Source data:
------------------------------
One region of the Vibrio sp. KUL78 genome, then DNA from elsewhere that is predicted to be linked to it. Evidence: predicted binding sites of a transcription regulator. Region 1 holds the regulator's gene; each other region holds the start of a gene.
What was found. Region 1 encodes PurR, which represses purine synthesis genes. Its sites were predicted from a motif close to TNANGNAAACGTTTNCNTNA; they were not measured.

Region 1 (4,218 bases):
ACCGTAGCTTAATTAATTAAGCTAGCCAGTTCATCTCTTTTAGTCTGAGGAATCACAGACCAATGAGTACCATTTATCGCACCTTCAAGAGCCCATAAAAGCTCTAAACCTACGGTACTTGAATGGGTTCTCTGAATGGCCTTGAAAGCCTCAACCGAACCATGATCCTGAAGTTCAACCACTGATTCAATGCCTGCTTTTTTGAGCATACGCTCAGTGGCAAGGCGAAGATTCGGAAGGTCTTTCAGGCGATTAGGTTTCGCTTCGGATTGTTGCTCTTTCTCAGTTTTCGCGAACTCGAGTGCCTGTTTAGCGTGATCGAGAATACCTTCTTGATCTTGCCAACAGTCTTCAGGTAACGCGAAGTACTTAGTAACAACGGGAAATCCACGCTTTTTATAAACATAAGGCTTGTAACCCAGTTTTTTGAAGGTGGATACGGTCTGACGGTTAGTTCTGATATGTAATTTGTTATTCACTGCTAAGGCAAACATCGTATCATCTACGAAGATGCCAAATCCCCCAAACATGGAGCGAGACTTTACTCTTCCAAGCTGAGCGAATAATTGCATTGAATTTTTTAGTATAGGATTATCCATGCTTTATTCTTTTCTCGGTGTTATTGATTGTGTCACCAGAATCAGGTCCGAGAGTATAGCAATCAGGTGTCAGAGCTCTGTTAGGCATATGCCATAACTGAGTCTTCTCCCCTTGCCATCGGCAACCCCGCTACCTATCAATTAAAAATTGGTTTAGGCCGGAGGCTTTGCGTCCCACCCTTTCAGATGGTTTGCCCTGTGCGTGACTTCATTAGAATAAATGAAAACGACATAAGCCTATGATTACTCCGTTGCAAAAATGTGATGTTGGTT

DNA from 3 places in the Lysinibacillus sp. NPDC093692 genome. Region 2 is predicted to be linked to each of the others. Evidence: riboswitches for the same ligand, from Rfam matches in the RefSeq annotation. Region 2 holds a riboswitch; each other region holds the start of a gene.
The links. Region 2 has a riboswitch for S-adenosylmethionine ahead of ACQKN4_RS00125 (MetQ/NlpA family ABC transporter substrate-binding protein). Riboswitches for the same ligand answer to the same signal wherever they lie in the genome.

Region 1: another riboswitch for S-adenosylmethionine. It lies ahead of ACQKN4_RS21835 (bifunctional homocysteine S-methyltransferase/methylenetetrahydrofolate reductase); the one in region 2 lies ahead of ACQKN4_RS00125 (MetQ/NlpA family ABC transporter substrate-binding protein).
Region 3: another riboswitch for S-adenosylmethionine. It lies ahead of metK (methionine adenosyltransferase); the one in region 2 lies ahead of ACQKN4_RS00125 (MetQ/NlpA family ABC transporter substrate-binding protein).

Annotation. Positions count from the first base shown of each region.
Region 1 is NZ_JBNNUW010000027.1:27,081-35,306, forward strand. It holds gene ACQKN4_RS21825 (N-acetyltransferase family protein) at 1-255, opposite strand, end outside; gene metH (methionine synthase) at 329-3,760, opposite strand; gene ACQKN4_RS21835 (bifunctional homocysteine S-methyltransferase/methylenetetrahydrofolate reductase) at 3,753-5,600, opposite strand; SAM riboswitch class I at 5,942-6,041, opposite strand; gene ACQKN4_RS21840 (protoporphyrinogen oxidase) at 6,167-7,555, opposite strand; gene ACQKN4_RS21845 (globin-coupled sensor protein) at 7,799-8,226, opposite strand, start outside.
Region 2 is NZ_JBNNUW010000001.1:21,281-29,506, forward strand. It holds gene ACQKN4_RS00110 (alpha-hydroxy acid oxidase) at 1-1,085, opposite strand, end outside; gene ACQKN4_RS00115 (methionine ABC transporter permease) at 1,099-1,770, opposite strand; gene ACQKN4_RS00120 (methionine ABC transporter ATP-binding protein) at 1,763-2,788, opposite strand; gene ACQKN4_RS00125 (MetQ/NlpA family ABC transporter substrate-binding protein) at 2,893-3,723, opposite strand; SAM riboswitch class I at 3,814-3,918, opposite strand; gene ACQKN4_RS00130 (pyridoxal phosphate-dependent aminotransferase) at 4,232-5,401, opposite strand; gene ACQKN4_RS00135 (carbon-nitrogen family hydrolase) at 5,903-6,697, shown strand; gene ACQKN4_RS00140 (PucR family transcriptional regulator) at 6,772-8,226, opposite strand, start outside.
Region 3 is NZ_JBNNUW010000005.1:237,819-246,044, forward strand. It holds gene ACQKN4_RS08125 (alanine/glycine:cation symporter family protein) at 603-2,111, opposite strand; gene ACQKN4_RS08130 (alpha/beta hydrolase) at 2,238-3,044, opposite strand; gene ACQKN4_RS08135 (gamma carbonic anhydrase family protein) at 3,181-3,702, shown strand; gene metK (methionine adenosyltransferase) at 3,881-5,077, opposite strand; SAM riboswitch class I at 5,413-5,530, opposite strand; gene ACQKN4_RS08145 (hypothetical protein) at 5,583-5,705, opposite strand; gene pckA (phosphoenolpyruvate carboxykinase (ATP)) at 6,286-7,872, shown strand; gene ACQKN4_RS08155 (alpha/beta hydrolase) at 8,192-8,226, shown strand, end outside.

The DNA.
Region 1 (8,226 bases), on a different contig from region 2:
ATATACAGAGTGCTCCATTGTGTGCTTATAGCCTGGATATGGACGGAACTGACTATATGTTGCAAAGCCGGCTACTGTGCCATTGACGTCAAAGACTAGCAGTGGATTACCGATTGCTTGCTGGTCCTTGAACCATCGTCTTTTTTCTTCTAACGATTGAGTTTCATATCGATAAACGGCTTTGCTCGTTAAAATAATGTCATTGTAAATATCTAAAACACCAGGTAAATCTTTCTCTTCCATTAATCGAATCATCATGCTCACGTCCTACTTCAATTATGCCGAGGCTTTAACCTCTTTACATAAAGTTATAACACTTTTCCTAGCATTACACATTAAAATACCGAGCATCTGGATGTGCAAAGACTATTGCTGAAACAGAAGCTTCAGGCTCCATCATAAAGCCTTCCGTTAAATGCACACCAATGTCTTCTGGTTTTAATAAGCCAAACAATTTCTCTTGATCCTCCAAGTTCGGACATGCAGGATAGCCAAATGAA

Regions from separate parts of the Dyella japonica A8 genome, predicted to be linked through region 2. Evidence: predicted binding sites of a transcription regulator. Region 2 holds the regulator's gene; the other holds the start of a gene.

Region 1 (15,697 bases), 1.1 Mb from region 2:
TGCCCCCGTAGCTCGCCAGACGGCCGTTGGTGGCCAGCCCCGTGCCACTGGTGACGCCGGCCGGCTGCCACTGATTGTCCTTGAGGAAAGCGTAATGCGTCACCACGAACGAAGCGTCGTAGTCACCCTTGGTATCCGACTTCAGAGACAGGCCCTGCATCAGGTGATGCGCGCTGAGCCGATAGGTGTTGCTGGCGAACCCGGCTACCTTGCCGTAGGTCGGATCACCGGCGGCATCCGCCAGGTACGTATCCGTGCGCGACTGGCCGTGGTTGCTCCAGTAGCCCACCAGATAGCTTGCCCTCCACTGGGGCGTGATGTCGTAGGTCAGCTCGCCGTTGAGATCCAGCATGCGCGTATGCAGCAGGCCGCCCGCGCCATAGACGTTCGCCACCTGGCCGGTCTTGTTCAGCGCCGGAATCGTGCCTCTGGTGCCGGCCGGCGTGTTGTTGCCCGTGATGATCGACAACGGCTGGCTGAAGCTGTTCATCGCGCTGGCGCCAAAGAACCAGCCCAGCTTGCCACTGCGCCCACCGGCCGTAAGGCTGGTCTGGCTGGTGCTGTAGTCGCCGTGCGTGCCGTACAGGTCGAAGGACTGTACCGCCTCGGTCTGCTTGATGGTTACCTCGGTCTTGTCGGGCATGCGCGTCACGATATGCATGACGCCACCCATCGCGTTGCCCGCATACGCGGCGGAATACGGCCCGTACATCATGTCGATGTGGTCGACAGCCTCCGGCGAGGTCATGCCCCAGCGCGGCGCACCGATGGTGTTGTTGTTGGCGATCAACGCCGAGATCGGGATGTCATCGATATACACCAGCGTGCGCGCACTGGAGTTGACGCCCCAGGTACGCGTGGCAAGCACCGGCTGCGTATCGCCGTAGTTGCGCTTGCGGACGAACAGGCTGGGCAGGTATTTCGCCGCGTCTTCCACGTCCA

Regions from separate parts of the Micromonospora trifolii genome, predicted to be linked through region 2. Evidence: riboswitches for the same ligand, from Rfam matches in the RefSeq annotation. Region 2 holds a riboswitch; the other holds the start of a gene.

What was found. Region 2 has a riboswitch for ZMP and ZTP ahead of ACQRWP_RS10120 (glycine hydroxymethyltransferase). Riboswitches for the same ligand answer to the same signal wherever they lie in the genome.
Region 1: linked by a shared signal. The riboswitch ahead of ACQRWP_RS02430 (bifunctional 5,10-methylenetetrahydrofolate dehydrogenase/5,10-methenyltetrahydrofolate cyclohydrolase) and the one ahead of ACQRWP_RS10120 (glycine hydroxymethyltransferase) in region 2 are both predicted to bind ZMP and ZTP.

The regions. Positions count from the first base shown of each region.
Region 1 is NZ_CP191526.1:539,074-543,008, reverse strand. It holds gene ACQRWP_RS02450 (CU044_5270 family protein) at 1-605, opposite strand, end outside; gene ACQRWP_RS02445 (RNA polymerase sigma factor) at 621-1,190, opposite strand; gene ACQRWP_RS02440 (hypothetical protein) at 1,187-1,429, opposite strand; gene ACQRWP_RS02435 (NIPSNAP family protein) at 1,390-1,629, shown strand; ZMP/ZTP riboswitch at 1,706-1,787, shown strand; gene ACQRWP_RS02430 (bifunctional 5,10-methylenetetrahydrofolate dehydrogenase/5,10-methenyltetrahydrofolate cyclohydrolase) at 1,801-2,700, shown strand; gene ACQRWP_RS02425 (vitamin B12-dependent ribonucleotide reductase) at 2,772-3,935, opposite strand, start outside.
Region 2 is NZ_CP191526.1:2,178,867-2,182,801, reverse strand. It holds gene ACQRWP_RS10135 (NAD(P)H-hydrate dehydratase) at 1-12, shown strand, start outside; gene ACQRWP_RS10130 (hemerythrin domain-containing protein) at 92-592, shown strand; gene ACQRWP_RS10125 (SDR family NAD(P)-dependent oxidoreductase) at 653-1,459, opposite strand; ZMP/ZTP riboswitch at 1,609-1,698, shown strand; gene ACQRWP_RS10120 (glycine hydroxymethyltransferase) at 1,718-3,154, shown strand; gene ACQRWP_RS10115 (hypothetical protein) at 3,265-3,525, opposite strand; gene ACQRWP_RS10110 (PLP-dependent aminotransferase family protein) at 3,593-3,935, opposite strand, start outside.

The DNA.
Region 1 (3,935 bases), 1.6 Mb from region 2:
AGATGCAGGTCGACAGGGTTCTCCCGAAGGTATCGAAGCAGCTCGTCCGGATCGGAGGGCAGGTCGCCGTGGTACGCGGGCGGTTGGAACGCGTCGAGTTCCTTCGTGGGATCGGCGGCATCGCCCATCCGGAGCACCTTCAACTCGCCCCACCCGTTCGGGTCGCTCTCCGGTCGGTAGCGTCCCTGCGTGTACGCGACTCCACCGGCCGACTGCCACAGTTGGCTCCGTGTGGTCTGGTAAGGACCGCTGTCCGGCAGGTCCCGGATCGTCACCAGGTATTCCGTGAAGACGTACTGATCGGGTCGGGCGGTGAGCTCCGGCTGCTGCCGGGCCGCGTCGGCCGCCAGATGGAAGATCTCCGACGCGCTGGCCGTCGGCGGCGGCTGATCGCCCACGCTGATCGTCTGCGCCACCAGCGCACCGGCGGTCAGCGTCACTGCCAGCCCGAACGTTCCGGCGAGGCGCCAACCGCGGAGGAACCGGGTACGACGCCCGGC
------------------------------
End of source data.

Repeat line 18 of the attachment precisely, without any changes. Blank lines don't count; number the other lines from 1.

TGCCCCCGTAGCTCGCCAGACGGCCGTTGGTGGCCAGCCCCGTGCCACTGGTGACGCCGGCCGGCTGCCACTGATTGTCCTTGAGGAAAGCGTAATGCGTCACCACGAACGAAGCGTCGTAGTCACCCTTGGTATCCGACTTCAGAGACAGGCCCTGCATCAGGTGATGCGCGCTGAGCCGATAGGTGTTGCTGGCGAACCCGGCTACCTTGCCGTAGGTCGGATCACCGGCGGCATCCGCCAGGTACGTATCCGTGCGCGACTGGCCGTGGTTGCTCCAGTAGCCCACCAGATAGCTTGCCCTCCACTGGGGCGTGATGTCGTAGGTCAGCTCGCCGTTGAGATCCAGCATGCGCGTATGCAGCAGGCCGCCCGCGCCATAGACGTTCGCCACCTGGCCGGTCTTGTTCAGCGCCGGAATCGTGCCTCTGGTGCCGGCCGGCGTGTTGTTGCCCGTGATGATCGACAACGGCTGGCTGAAGCTGTTCATCGCGCTGGCGCCAAAGAACCAGCCCAGCTTGCCACTGCGCCCACCGGCCGTAAGGCTGGTCTGGCTGGTGCTGTAGTCGCCGTGCGTGCCGTACAGGTCGAAGGACTGTACCGCCTCGGTCTGCTTGATGGTTACCTCGGTCTTGTCGGGCATGCGCGTCACGATATGCATGACGCCACCCATCGCGTTGCCCGCATACGCGGCGGAATACGGCCCGTACATCATGTCGATGTGGTCGACAGCCTCCGGCGAGGTCATGCCCCAGCGCGGCGCACCGATGGTGTTGTTGTTGGCGATCAACGCCGAGATCGGGATGTCATCGATATACACCAGCGTGCGCGCACTGGAGTTGACGCCCCAGGTACGCGTGGCAAGCACCGGCTGCGTATCGCCGTAGTTGCGCTTGCGGACGAACAGGCTGGGCAGGTATTTCGCCGCGTCTTCCACGTCCA